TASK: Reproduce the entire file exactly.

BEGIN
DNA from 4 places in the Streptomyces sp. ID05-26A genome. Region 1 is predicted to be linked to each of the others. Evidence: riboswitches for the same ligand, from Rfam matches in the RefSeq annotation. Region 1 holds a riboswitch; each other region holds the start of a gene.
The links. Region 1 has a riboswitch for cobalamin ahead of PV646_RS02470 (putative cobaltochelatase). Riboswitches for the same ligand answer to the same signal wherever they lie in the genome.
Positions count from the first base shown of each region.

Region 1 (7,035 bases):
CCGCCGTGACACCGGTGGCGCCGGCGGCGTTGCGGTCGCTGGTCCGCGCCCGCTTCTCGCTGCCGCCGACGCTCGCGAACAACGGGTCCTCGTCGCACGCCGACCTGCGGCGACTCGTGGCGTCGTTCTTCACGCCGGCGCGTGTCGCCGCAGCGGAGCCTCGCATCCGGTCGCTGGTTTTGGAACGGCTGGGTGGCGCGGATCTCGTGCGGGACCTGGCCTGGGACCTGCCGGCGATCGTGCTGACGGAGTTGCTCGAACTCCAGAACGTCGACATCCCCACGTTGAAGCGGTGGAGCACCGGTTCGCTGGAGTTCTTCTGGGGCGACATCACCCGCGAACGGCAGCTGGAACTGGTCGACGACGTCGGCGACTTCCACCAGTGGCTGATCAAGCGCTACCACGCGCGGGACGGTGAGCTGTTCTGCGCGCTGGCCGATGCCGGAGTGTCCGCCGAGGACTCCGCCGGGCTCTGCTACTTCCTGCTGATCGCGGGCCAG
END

DNA from 4 places in the Streptomyces sp. ID05-26A genome. Region 1 is predicted to be linked to each of the others. Evidence: riboswitches for the same ligand, from Rfam matches in the RefSeq annotation. Region 1 holds a riboswitch; each other region holds the start of a gene.
The links. Region 1 has a riboswitch for cobalamin ahead of PV646_RS02470 (putative cobaltochelatase). Riboswitches for the same ligand answer to the same signal wherever they lie in the genome.
Positions count from the first base shown of each region.

Region 1 (7,035 bases):
CCGCCGTGACACCGGTGGCGCCGGCGGCGTTGCGGTCGCTGGTCCGCGCCCGCTTCTCGCTGCCGCCGACGCTCGCGAACAACGGGTCCTCGTCGCACGCCGACCTGCGGCGACTCGTGGCGTCGTTCTTCACGCCGGCGCGTGTCGCCGCAGCGGAGCCTCGCATCCGGTCGCTGGTTTTGGAACGGCTGGGTGGCGCGGATCTCGTGCGGGACCTGGCCTGGGACCTGCCGGCGATCGTGCTGACGGAGTTGCTCGAACTCCAGAACGTCGACATCCCCACGTTGAAGCGGTGGAGCACCGGTTCGCTGGAGTTCTTCTGGGGCGACATCACCCGCGAACGGCAGCTGGAACTGGTCGACGACGTCGGCGACTTCCACCAGTGGCTGATCAAGCGCTACCACGCGCGGGACGGTGAGCTGTTCTGCGCGCTGGCCGATGCCGGAGTGTCCGCCGAGGACTCCGCCGGGCTCTGCTACTTCCTGCTGATCGCGGGCCAG